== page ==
Leadership + Inclusion. Two perspectives A-Z.
This decade is going to forever change Leadership.
We shared the same beliefs, but got there from two very distinct paths. Not surprisingly, we ended up with the same conclusion. To be a successful leader in this decade and even, dare we say, in this century––Inclusion is the game changer.
Kelly Lockwood Primus, Leading NOW
I’ll admit I’ve googled. Greatest Leaders of All Time. Quotes on Leadership. The Definition of Leader.
I’ve read so much research on Leadership, that I shouldn’t wonder how it’s going to turn out.
Harvard Business Review. Deloitte. EY. McKinsey. PEW. To name a few.
And each and every time, I’ve come back to this. This definition of leadership, created at the beginning of this century, by Leading Women’s founder:
“Leadership is using the greatness in you to achieve and sustain extraordinary outcomes by engaging the greatness of others.”
A three-part definition that remains, at its essence, even more appropriate as the world of business finally pivots to focus on Inclusion.
Because Leadership is more than being an inspiration to the people who work for the organization you lead.
Because Leadership is more than delivering outcomes for your organization.
Because Leadership is about embracing the perspectives of people who are not like you.
Because Leadership is about seeking out diverse thoughts and ideas in order to do something differently, better even than before.
Because Leadership is about “Engaging the Greatness of Others” and making sure there are many “others” on your team and in your organization, and hearing their different perspectives.
This is how your organization will finally Build a Culture of Inclusion.
This is how your organization will exceed its goals.
This is how your leadership will be measured.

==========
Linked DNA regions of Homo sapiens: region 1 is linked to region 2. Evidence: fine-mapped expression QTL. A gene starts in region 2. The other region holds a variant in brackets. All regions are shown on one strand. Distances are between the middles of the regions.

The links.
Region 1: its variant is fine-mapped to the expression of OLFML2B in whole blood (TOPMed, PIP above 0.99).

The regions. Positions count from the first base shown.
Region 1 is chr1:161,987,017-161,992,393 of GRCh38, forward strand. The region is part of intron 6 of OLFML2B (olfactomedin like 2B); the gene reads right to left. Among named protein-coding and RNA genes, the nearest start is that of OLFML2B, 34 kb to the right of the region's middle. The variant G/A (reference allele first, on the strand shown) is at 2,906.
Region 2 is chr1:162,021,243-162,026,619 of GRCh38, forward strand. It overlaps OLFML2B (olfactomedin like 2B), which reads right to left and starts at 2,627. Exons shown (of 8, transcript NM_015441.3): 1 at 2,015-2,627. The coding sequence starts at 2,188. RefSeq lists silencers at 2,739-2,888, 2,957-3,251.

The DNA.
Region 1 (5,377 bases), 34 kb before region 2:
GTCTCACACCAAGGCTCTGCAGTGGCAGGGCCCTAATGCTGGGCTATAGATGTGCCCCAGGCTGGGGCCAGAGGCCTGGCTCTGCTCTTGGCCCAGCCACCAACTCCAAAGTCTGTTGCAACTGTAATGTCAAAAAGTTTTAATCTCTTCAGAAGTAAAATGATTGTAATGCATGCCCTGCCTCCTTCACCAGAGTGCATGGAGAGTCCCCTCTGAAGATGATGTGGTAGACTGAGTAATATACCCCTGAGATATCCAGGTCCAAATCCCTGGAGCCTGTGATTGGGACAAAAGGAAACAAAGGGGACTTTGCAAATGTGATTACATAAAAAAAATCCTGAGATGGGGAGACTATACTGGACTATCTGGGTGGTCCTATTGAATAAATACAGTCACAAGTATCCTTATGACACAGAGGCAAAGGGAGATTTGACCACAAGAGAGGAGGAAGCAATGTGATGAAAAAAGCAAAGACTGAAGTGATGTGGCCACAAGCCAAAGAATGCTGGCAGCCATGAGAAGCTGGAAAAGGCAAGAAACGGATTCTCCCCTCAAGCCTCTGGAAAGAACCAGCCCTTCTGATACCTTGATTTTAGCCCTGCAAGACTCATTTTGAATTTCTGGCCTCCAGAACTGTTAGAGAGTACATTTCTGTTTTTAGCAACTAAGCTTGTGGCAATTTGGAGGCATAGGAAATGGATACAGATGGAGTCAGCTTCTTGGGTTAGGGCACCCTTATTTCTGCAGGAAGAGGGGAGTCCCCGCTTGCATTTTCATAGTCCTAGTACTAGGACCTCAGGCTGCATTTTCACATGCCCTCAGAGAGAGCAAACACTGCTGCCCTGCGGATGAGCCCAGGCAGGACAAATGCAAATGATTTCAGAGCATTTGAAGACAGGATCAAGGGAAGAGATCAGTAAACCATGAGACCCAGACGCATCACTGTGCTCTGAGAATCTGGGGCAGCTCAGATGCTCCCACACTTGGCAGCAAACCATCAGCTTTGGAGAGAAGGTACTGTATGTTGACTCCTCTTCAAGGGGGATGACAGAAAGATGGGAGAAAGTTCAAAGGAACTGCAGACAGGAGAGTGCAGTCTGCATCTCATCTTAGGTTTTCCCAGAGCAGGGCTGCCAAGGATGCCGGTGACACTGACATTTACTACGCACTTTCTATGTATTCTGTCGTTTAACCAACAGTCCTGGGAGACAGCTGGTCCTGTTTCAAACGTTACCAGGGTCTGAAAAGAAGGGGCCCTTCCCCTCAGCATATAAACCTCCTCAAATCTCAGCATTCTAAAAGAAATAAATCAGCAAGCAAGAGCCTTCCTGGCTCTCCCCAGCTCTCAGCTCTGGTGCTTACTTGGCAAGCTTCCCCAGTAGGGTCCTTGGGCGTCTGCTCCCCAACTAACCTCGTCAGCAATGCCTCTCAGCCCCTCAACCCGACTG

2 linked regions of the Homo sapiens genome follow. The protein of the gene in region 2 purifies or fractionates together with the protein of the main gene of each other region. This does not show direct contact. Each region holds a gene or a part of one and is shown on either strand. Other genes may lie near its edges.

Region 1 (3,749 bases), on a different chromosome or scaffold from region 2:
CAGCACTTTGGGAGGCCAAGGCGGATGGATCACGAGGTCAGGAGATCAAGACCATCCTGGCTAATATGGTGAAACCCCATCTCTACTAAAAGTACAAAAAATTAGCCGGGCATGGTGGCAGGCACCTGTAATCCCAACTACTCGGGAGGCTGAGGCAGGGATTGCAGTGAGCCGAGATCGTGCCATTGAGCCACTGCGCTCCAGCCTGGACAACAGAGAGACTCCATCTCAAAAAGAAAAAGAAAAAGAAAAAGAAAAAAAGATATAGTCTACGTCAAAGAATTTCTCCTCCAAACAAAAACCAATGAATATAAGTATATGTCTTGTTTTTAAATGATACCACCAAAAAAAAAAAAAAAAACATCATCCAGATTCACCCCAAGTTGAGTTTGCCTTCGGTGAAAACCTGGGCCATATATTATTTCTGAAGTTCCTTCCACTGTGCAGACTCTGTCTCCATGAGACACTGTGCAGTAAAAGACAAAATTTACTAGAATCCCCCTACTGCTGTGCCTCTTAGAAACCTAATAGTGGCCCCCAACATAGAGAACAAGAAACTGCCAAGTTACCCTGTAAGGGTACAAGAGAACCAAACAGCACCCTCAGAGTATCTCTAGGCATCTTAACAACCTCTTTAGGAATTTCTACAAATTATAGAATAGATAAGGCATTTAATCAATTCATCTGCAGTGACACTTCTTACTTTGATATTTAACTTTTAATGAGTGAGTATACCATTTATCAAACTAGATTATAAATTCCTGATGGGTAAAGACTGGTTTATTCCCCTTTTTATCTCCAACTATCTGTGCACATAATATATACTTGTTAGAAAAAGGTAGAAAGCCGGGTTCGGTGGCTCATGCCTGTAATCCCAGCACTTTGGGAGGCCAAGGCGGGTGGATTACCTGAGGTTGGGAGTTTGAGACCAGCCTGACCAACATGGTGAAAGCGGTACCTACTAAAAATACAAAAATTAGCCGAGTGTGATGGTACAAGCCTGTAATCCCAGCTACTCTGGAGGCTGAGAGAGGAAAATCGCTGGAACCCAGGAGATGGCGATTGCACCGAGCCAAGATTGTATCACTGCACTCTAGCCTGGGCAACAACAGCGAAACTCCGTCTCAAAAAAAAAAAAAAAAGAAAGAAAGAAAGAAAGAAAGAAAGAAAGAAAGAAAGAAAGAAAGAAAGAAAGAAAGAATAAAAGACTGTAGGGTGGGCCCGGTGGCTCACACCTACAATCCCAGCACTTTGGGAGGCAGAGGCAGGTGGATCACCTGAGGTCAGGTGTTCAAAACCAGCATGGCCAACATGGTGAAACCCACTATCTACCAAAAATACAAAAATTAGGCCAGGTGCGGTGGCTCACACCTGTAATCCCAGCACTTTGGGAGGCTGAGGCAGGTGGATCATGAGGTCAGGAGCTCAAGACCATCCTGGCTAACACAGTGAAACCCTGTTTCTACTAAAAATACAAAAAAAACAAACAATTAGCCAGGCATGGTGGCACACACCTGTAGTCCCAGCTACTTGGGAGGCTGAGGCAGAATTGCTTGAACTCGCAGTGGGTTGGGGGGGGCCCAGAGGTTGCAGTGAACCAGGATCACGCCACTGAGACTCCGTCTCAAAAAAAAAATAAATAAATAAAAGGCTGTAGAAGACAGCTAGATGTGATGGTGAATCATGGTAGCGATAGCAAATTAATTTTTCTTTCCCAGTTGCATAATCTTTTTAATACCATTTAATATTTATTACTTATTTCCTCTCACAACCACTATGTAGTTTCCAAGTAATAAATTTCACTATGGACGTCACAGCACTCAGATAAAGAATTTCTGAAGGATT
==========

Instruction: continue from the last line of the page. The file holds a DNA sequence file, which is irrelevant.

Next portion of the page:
“As we look into the next century, leaders will be those who empower others.” –Bill Gates
Lisa Tromba, Luisi Tromba Advisors
Leadership will always be about vision, influence, commitment, and character. Variables such as the clarity of communicating a vision, effectiveness of influence, principles and values to which leaders commit, and critically, the character of the leader, distinguish leadership effectiveness.
The exceptional leaders with whom I have worked and studied, had at a minimum, these four non-negotiable characteristics. They all matter. The exclusion of any one of them, disables the other three. And inclusion is paramount to all four.
The messier the mission, situation, or the environment, the greater the leader is tested, and the more essential, fundamental principles and values become.
I would say the definition of “leadership greatness,” warrants a bit of a deeper dive.
“Inclusion is the next critical pillar of leadership maturity, changing the leadership mandate for today and for the future.”
Because… vision paints an impression of the future. Without vision there can be no means for an inclusive path forward.
Because… influence is the catalyst for inclusive, collaborative passion and purpose, necessary for achievement of a vision, and outcome.
Because… commitment to a vision, or to an outcome, is not possible without commitment to the inclusion and empowerment of the people who will make it happen. Individual uniqueness and brilliance represent the core competency of any organization. Embracing, valuing, and empowering diverse perspectives at every level of an organization is a necessary commitment to enabling both individual, and collective outcomes. And exceptional organizational outcomes depend on a commitment to both.
Because… character is about making the right choices. It is a commitment to integrity, humility, and the courage to do the right things, whether popular or not. Character gives rise to trust, enabling meaningful inclusion, engagement, and empowerment of people with critical diverse perspectives who drive change, and deliver unexpected positive outcomes.
The “greatness” of a leader relies on these four key facets, and it requires intrinsically valuing and empowering the uniqueness of others.
This creates the condition for exceptional and sustainable individual growth and achievement, which, in turn, results in extraordinary team and organizational outcomes.
Then, inclusion is truly a commitment and catalyst to opportunity, and not an optical illusion.
Then, leaders become embedders and aligners of inclusion for the value of diversity, versus conformity.
Then, leaders become humble learners, as well as knowledge and power sharers.
Then, leaders become capacity lifters of individuals, teams, and enterprises.
Then, leaders become transformers of lives, business cultures, and business outcomes.
Someone once said, great leadership is a “scarce natural resource.” It is true. Effective leadership is precious. Leadership matures over time. Inclusion is the next critical phase of leadership maturity.
“The bottom line in leadership isn’t how far we advance ourselves, but how far we advance others.” –John C. Maxwell